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6 UK universities may face legal action after hosting controversial speaker

ByOlivia R. Nolan

Jan 25, 2016

Six universities in the UK may face legal repercussions for recently hosting activist and writer Maozzam Begg as a guest lecturer, under the new ‘Prevent’ strategy of the ‘Counter Terrorism and Security Act’(CTSA), ratified by Parliament this past October.

Maozzam Begg is the director of the Cage organisation, a group dedicated to advocating against the War on Terror. He is a citizen of the UK but was held in the USA prison camps of Bagram in Afghanistan and Guantanamo Bay in Cuba, without trial or conviction, for three years before being released. He was later arrested in the UK but was released without trial due to lack of evidence.

The views expressed by himself and his organisation have been deemed “extremist” by UK government officials such as Home Secretary Theresa May, who said in a speech to the House of Commons in March: “I condemn anyone who attempts to excuse barbarism in the way that has been done by Cage”, and London Mayor Boris Johnson, who accused the organisation of unnecessarily “crying islamophobia” at national security services and being “apologists for terror”, in an interview on his radio show with former Cage director, Asim Qureshi.

However, according to Cage’s website, their goals are not related to supporting or spreading terrorist agendas. According to their mission statement, “Cage is an independent advocacy organisation working to empower communities impacted by the War on Terror. The organisation highlights and campaigns against state policies, striving for a world free from oppression and injustice. Its work has focussed on working with survivors of abuse and mistreatment across the globe… documenting the abuse of due process and the erosion of the rule of law in the context of the War on Terror.”

Due to the new Prevent legislation, ratified in October, universities in the UK are under increased governmental pressure to report what might be interpreted as “extremist” views seen amongst students or student groups. Many student unions across UK universities have expressed anger at these new measures, hosting conferences and campaigns which highlight the injustices they feel are present in the Prevent legislation.

Cage has been a major contributor to these campaigns, sending Begg and other speakers to conferences such as one called ‘Students Not Suspects’, at the University of Birmingham, and another called ‘Preventing Prevent’, a series of three lectures hosted by the School of Oriental and African Studies (SOAS), University of London.

Shelly Asquith, Vice President of Welfare for the National Union of Students (NUS), came out strongly against the Prevent measures when they were still under consideration by Parliament in August, 2015, saying in a press release: “Prevent has been around for a long time, but this new law now makes it mandatory. It recommends monitoring students who appear ‘withdrawn’ or seeking ‘political change’, which could be anyone going through a tough time – or with an opinion.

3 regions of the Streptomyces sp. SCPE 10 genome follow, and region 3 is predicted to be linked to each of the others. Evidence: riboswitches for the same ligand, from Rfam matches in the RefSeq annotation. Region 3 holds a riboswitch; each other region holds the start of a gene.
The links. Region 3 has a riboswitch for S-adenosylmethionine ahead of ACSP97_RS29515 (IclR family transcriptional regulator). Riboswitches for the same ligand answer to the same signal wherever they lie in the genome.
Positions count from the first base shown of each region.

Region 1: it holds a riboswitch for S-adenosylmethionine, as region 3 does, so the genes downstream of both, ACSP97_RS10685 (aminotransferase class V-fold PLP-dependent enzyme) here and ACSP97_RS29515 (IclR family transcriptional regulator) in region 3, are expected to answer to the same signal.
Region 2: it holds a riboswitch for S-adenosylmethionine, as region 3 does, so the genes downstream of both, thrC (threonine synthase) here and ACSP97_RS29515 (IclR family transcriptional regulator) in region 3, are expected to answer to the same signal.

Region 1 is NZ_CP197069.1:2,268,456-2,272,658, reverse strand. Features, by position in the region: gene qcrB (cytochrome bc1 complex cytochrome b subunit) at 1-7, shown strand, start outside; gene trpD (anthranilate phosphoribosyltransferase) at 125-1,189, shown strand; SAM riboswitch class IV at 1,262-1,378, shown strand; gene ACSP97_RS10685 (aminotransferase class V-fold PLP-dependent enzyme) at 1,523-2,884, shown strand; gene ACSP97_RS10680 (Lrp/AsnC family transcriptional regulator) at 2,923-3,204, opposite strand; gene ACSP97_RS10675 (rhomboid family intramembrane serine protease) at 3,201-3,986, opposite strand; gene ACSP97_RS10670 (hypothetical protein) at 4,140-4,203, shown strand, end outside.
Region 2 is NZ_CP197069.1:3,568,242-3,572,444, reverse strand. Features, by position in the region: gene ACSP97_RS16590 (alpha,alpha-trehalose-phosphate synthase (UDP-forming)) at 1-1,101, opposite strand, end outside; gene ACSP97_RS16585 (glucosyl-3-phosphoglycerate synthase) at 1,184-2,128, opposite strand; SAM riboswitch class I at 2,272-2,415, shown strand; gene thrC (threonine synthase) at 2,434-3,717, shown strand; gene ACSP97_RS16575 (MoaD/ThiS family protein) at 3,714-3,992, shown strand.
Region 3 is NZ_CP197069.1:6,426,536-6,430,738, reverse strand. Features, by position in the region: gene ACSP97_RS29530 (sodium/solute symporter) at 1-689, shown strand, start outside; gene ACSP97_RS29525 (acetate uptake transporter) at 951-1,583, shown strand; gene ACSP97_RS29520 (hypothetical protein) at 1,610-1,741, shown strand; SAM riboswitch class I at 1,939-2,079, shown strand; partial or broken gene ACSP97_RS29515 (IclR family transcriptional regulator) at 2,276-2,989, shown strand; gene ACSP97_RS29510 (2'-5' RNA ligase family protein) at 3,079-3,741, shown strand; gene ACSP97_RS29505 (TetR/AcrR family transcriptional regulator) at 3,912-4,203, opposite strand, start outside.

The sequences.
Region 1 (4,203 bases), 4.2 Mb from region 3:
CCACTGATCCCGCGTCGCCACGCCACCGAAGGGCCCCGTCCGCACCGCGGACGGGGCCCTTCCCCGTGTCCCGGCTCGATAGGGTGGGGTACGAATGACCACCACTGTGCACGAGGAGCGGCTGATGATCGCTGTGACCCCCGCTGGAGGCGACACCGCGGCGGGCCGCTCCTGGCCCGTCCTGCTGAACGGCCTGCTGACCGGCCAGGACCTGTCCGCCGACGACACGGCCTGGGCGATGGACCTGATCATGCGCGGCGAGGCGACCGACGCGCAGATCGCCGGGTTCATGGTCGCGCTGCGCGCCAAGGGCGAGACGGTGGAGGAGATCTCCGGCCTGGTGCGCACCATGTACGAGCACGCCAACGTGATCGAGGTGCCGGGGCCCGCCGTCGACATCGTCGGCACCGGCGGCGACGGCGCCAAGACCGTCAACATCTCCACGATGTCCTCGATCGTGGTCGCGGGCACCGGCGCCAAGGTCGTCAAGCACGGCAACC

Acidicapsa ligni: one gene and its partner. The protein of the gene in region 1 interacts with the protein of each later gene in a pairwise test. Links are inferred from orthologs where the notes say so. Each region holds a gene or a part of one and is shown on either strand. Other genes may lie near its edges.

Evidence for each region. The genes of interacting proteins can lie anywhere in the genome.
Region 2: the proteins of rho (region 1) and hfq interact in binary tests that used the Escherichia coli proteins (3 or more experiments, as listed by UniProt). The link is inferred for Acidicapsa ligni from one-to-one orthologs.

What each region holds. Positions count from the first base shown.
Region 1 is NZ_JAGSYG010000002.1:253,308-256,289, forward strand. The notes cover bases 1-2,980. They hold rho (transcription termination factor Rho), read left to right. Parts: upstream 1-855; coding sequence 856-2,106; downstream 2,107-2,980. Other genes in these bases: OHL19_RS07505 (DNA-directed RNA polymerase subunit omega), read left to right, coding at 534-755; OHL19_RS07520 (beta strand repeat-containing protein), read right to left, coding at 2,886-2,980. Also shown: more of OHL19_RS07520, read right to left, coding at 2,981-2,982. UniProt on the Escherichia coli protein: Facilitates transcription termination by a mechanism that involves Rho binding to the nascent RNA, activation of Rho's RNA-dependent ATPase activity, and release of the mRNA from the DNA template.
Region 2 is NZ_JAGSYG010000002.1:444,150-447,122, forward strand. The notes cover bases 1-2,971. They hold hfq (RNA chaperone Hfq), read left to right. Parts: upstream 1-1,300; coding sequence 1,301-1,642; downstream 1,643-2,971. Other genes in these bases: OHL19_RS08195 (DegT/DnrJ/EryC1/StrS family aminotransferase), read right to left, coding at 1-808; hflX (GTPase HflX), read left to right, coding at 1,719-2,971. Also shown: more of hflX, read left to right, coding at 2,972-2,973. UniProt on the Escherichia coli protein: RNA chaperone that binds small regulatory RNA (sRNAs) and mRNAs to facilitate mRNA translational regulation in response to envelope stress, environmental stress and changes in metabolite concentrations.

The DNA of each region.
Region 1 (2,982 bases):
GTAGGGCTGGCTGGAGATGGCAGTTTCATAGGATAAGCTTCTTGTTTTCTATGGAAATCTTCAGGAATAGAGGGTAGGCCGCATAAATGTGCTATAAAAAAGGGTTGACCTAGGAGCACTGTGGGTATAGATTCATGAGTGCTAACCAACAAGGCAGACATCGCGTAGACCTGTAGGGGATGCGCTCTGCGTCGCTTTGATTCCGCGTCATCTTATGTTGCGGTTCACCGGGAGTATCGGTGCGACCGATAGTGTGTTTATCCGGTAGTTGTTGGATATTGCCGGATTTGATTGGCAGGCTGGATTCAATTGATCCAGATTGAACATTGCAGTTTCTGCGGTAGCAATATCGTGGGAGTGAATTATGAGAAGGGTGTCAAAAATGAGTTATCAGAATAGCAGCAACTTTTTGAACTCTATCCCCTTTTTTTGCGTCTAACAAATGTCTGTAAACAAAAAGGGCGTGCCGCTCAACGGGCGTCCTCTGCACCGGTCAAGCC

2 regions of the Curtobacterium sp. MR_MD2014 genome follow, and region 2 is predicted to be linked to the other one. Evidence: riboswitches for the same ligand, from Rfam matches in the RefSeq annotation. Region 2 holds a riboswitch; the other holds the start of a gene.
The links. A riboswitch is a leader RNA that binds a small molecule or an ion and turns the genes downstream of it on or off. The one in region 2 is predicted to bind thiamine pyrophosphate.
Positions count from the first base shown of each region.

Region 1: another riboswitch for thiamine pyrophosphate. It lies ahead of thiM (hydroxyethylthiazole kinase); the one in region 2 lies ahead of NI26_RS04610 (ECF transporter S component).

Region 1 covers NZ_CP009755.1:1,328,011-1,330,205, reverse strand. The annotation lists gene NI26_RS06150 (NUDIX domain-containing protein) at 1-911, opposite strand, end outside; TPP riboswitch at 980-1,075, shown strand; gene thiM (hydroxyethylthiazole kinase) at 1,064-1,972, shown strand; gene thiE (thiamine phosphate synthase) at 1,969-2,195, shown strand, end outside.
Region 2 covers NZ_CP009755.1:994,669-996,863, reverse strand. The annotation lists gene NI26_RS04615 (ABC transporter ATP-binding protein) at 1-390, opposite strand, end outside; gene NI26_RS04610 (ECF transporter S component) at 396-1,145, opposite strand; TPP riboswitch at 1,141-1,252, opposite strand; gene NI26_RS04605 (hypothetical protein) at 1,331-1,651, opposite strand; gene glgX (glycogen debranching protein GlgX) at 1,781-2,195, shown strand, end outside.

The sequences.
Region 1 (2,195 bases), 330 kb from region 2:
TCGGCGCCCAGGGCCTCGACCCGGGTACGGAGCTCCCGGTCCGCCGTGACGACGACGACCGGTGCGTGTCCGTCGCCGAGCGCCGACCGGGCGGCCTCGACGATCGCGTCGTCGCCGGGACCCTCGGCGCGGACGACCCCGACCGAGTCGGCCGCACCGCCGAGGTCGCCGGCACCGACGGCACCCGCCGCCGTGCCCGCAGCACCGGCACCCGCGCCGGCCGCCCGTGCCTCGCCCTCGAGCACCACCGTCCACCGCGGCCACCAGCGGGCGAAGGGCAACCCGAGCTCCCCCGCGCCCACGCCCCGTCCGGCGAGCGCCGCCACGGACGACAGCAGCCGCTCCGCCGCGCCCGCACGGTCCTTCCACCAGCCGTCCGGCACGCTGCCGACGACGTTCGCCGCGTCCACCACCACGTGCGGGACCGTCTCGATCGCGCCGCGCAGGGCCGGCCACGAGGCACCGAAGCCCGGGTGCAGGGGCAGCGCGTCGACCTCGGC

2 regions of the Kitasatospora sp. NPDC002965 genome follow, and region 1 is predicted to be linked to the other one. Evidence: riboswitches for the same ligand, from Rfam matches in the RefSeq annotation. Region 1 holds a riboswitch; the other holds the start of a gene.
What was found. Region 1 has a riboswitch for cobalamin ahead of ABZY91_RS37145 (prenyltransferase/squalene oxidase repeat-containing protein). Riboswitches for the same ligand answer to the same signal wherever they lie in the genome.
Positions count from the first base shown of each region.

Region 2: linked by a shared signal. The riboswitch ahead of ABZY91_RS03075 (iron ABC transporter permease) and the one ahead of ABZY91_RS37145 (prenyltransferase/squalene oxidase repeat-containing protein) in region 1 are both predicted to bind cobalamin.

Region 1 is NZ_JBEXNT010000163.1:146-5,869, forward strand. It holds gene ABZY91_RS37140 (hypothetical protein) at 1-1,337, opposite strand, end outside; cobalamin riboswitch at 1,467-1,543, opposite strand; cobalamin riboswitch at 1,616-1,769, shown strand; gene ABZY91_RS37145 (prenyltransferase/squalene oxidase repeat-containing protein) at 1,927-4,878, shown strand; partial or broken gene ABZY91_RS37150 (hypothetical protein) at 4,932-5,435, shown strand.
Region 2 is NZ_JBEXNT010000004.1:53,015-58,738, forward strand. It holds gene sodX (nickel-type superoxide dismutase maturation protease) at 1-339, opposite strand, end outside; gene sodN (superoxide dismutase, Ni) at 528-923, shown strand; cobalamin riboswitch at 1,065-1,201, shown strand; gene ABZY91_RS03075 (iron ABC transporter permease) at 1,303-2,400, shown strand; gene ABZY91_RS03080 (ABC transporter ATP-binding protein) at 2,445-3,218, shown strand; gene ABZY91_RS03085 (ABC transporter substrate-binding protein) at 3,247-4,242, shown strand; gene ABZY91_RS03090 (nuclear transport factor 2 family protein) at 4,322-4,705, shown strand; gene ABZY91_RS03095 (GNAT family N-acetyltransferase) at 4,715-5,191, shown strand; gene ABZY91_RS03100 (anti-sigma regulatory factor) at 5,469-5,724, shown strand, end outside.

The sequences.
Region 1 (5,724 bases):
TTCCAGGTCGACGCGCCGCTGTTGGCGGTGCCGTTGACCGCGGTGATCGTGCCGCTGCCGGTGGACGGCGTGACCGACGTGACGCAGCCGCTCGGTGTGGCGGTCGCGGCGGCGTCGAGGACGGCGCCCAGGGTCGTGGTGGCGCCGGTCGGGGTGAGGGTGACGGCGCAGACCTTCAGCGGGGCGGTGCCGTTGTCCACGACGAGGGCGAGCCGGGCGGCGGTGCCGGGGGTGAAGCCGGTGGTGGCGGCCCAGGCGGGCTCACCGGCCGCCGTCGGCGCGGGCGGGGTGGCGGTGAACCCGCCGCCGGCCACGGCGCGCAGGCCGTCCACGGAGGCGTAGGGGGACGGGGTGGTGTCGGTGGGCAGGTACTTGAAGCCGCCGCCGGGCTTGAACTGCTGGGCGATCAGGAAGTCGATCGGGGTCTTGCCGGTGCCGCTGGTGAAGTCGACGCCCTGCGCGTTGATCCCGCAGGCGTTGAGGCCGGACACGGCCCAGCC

“With the focus on preventing what the government terms ‘Islamic extremism’, the prospect of racial profiling and state-sponsored Islamophobia is all the worse: Black and Muslim students are bearing the brunt of a reactionary, racist agenda while freedom of speech across the board is curtailed. I believe this is a recipe for ‘extremism’, not a solution.”

The Higher Education Funding Council for England is the main security service in charge of monitoring universities’ compliance with the new Prevent measures. They issued a publication upon the ratification of the CTSA, entitled “The Prevent Duty: Monitoring Framework for the Higher Education Sector”, which lays out the measures and powers delegated to them by Parliament.

The document dictated that “Where a [higher education] provider cannot provide evidence of compliance with the duty, we will work with them to address these concerns. If we have serious or persistent concerns, we may report these to the Department for Business, Innovation and Skills, who may in turn make a referral to the Home Office’s Prevent Oversight Board. Where all other options have been exhausted, the Home Secretary has the power to issue directions – effectively the equivalent of a court order.”

With Prevent now having been formally ratified, Kings College London (KCL), SOAS, University of East London, University of Manchester, University of Birmingham and University of Bradford, all of which hosted Maozzam Begg as a speaker this past autumn, may now be under the threat of legal intervention from government security services due to the fact that they have allegedly ignored or turned a blind eye to these “extremist” lectures and conferences taking place.

While some universities have made statements expressing their negligence in the matter of Begg’s presence at the school, such as the University of Bradford, whose spokesperson told The Telegraph: “The University was not aware the Students’ Union were taking part in this particular event due to an administrative oversight which will not be repeated”, the other five universities under fire defended the legality of their student unions’ actions in hosting Begg and CAGE representatives.

A spokesperson for KCL said: “We have reviewed the footage (from the events) and while the comments made by some of the speakers were controversial, we strongly reject that they were extremist.” SOAS registrar, Laura Gibbs, expressed similar sentiments: “These events were legal and no concerns were raised with us by local police or Prevent officers.”

Image credit: Flickr: poeloq  

By Olivia R. Nolan

Olivia is the current News Editor for The Student newspaper. She is a second year History and Literature student hailing from New York City.

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